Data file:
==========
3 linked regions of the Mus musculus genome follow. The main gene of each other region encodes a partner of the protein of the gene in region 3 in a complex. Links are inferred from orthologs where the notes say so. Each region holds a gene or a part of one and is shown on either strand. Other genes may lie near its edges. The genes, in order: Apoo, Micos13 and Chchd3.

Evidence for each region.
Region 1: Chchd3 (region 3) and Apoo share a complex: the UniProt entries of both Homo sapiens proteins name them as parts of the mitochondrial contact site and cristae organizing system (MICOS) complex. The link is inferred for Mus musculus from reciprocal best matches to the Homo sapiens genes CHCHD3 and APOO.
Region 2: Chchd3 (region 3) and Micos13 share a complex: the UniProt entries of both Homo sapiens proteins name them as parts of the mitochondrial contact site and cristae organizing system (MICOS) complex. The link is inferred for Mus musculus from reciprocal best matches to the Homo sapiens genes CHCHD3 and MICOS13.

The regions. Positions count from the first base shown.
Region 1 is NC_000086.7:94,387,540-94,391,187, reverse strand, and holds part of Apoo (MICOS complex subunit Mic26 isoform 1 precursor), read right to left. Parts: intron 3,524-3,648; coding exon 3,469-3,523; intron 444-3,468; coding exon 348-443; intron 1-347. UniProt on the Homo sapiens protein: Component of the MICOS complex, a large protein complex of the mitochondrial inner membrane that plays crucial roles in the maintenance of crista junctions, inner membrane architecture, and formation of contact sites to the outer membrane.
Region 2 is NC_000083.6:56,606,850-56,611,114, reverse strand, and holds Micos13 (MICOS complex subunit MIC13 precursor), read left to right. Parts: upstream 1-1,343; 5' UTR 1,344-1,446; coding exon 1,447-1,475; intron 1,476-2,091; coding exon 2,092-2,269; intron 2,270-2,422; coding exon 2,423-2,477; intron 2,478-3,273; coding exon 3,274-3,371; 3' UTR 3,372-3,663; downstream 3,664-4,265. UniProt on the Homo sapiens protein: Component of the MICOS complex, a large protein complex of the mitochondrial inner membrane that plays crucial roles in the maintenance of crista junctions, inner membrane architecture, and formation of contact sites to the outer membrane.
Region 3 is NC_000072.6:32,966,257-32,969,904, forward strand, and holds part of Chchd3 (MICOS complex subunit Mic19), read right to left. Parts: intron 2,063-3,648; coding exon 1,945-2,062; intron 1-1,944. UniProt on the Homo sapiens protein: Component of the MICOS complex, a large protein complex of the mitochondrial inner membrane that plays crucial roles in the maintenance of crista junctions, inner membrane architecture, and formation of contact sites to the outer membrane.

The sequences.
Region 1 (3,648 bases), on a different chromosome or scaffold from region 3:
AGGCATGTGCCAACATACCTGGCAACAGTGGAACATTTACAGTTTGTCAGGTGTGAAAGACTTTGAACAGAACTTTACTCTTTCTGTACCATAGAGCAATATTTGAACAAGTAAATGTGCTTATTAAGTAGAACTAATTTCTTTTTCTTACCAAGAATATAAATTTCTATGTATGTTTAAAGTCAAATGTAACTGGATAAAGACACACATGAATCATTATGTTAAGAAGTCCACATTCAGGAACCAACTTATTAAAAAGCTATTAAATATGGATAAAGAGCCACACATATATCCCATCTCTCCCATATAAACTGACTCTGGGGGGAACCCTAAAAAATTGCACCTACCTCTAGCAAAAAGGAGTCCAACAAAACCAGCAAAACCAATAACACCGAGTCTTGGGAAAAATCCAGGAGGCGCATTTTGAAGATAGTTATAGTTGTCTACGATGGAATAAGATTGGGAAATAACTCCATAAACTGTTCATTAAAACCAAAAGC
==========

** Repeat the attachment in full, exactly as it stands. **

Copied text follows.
3 linked regions of the Mus musculus genome follow. The main gene of each other region encodes a partner of the protein of the gene in region 3 in a complex. Links are inferred from orthologs where the notes say so. Each region holds a gene or a part of one and is shown on either strand. Other genes may lie near its edges. The genes, in order: Apoo, Micos13 and Chchd3.

Evidence for each region.
Region 1: Chchd3 (region 3) and Apoo share a complex: the UniProt entries of both Homo sapiens proteins name them as parts of the mitochondrial contact site and cristae organizing system (MICOS) complex. The link is inferred for Mus musculus from reciprocal best matches to the Homo sapiens genes CHCHD3 and APOO.
Region 2: Chchd3 (region 3) and Micos13 share a complex: the UniProt entries of both Homo sapiens proteins name them as parts of the mitochondrial contact site and cristae organizing system (MICOS) complex. The link is inferred for Mus musculus from reciprocal best matches to the Homo sapiens genes CHCHD3 and MICOS13.

The regions. Positions count from the first base shown.
Region 1 is NC_000086.7:94,387,540-94,391,187, reverse strand, and holds part of Apoo (MICOS complex subunit Mic26 isoform 1 precursor), read right to left. Parts: intron 3,524-3,648; coding exon 3,469-3,523; intron 444-3,468; coding exon 348-443; intron 1-347. UniProt on the Homo sapiens protein: Component of the MICOS complex, a large protein complex of the mitochondrial inner membrane that plays crucial roles in the maintenance of crista junctions, inner membrane architecture, and formation of contact sites to the outer membrane.
Region 2 is NC_000083.6:56,606,850-56,611,114, reverse strand, and holds Micos13 (MICOS complex subunit MIC13 precursor), read left to right. Parts: upstream 1-1,343; 5' UTR 1,344-1,446; coding exon 1,447-1,475; intron 1,476-2,091; coding exon 2,092-2,269; intron 2,270-2,422; coding exon 2,423-2,477; intron 2,478-3,273; coding exon 3,274-3,371; 3' UTR 3,372-3,663; downstream 3,664-4,265. UniProt on the Homo sapiens protein: Component of the MICOS complex, a large protein complex of the mitochondrial inner membrane that plays crucial roles in the maintenance of crista junctions, inner membrane architecture, and formation of contact sites to the outer membrane.
Region 3 is NC_000072.6:32,966,257-32,969,904, forward strand, and holds part of Chchd3 (MICOS complex subunit Mic19), read right to left. Parts: intron 2,063-3,648; coding exon 1,945-2,062; intron 1-1,944. UniProt on the Homo sapiens protein: Component of the MICOS complex, a large protein complex of the mitochondrial inner membrane that plays crucial roles in the maintenance of crista junctions, inner membrane architecture, and formation of contact sites to the outer membrane.

The sequences.
Region 1 (3,648 bases), on a different chromosome or scaffold from region 3:
AGGCATGTGCCAACATACCTGGCAACAGTGGAACATTTACAGTTTGTCAGGTGTGAAAGACTTTGAACAGAACTTTACTCTTTCTGTACCATAGAGCAATATTTGAACAAGTAAATGTGCTTATTAAGTAGAACTAATTTCTTTTTCTTACCAAGAATATAAATTTCTATGTATGTTTAAAGTCAAATGTAACTGGATAAAGACACACATGAATCATTATGTTAAGAAGTCCACATTCAGGAACCAACTTATTAAAAAGCTATTAAATATGGATAAAGAGCCACACATATATCCCATCTCTCCCATATAAACTGACTCTGGGGGGAACCCTAAAAAATTGCACCTACCTCTAGCAAAAAGGAGTCCAACAAAACCAGCAAAACCAATAACACCGAGTCTTGGGAAAAATCCAGGAGGCGCATTTTGAAGATAGTTATAGTTGTCTACGATGGAATAAGATTGGGAAATAACTCCATAAACTGTTCATTAAAACCAAAAGC